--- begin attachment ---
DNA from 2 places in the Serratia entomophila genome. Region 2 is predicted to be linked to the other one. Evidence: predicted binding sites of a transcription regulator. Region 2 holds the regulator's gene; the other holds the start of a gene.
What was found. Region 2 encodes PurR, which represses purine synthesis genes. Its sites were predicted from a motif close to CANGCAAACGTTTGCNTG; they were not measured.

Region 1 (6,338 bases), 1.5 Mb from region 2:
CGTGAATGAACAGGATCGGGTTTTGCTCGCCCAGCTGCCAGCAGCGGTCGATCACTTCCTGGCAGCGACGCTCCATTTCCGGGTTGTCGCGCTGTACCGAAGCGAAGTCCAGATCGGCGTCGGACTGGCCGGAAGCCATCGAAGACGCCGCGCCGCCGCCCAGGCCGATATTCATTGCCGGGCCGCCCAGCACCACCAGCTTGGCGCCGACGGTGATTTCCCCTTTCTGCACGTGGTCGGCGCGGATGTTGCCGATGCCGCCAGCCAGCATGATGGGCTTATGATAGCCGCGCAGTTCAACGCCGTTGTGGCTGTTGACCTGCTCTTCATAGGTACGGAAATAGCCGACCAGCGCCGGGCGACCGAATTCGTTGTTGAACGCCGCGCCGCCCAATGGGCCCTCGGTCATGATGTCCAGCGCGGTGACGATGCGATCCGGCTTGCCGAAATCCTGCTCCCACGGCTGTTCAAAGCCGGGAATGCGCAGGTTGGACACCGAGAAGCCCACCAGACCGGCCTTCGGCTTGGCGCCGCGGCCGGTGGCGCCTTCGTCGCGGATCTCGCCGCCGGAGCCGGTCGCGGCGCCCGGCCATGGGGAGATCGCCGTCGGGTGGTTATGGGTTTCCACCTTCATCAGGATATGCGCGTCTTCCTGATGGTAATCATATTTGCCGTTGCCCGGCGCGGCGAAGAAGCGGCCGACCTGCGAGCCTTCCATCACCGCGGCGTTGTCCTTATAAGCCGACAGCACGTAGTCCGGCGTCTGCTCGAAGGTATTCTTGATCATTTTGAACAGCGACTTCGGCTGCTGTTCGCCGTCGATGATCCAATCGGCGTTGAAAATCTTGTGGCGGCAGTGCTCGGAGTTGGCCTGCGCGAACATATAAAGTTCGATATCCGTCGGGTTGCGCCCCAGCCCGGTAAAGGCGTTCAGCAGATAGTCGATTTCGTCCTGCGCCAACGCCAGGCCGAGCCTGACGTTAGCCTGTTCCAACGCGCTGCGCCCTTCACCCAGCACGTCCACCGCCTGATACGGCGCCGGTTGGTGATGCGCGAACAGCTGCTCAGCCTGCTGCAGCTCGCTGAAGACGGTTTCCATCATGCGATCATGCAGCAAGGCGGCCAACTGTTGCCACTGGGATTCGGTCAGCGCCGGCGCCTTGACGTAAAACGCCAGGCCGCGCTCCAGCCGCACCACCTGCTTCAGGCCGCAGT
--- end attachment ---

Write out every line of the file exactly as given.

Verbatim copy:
DNA from 2 places in the Serratia entomophila genome. Region 2 is predicted to be linked to the other one. Evidence: predicted binding sites of a transcription regulator. Region 2 holds the regulator's gene; the other holds the start of a gene.
What was found. Region 2 encodes PurR, which represses purine synthesis genes. Its sites were predicted from a motif close to CANGCAAACGTTTGCNTG; they were not measured.

Region 1 (6,338 bases), 1.5 Mb from region 2:
CGTGAATGAACAGGATCGGGTTTTGCTCGCCCAGCTGCCAGCAGCGGTCGATCACTTCCTGGCAGCGACGCTCCATTTCCGGGTTGTCGCGCTGTACCGAAGCGAAGTCCAGATCGGCGTCGGACTGGCCGGAAGCCATCGAAGACGCCGCGCCGCCGCCCAGGCCGATATTCATTGCCGGGCCGCCCAGCACCACCAGCTTGGCGCCGACGGTGATTTCCCCTTTCTGCACGTGGTCGGCGCGGATGTTGCCGATGCCGCCAGCCAGCATGATGGGCTTATGATAGCCGCGCAGTTCAACGCCGTTGTGGCTGTTGACCTGCTCTTCATAGGTACGGAAATAGCCGACCAGCGCCGGGCGACCGAATTCGTTGTTGAACGCCGCGCCGCCCAATGGGCCCTCGGTCATGATGTCCAGCGCGGTGACGATGCGATCCGGCTTGCCGAAATCCTGCTCCCACGGCTGTTCAAAGCCGGGAATGCGCAGGTTGGACACCGAGAAGCCCACCAGACCGGCCTTCGGCTTGGCGCCGCGGCCGGTGGCGCCTTCGTCGCGGATCTCGCCGCCGGAGCCGGTCGCGGCGCCCGGCCATGGGGAGATCGCCGTCGGGTGGTTATGGGTTTCCACCTTCATCAGGATATGCGCGTCTTCCTGATGGTAATCATATTTGCCGTTGCCCGGCGCGGCGAAGAAGCGGCCGACCTGCGAGCCTTCCATCACCGCGGCGTTGTCCTTATAAGCCGACAGCACGTAGTCCGGCGTCTGCTCGAAGGTATTCTTGATCATTTTGAACAGCGACTTCGGCTGCTGTTCGCCGTCGATGATCCAATCGGCGTTGAAAATCTTGTGGCGGCAGTGCTCGGAGTTGGCCTGCGCGAACATATAAAGTTCGATATCCGTCGGGTTGCGCCCCAGCCCGGTAAAGGCGTTCAGCAGATAGTCGATTTCGTCCTGCGCCAACGCCAGGCCGAGCCTGACGTTAGCCTGTTCCAACGCGCTGCGCCCTTCACCCAGCACGTCCACCGCCTGATACGGCGCCGGTTGGTGATGCGCGAACAGCTGCTCAGCCTGCTGCAGCTCGCTGAAGACGGTTTCCATCATGCGATCATGCAGCAAGGCGGCCAACTGTTGCCACTGGGATTCGGTCAGCGCCGGCGCCTTGACGTAAAACGCCAGGCCGCGCTCCAGCCGCACCACCTGCTTCAGGCCGCAGT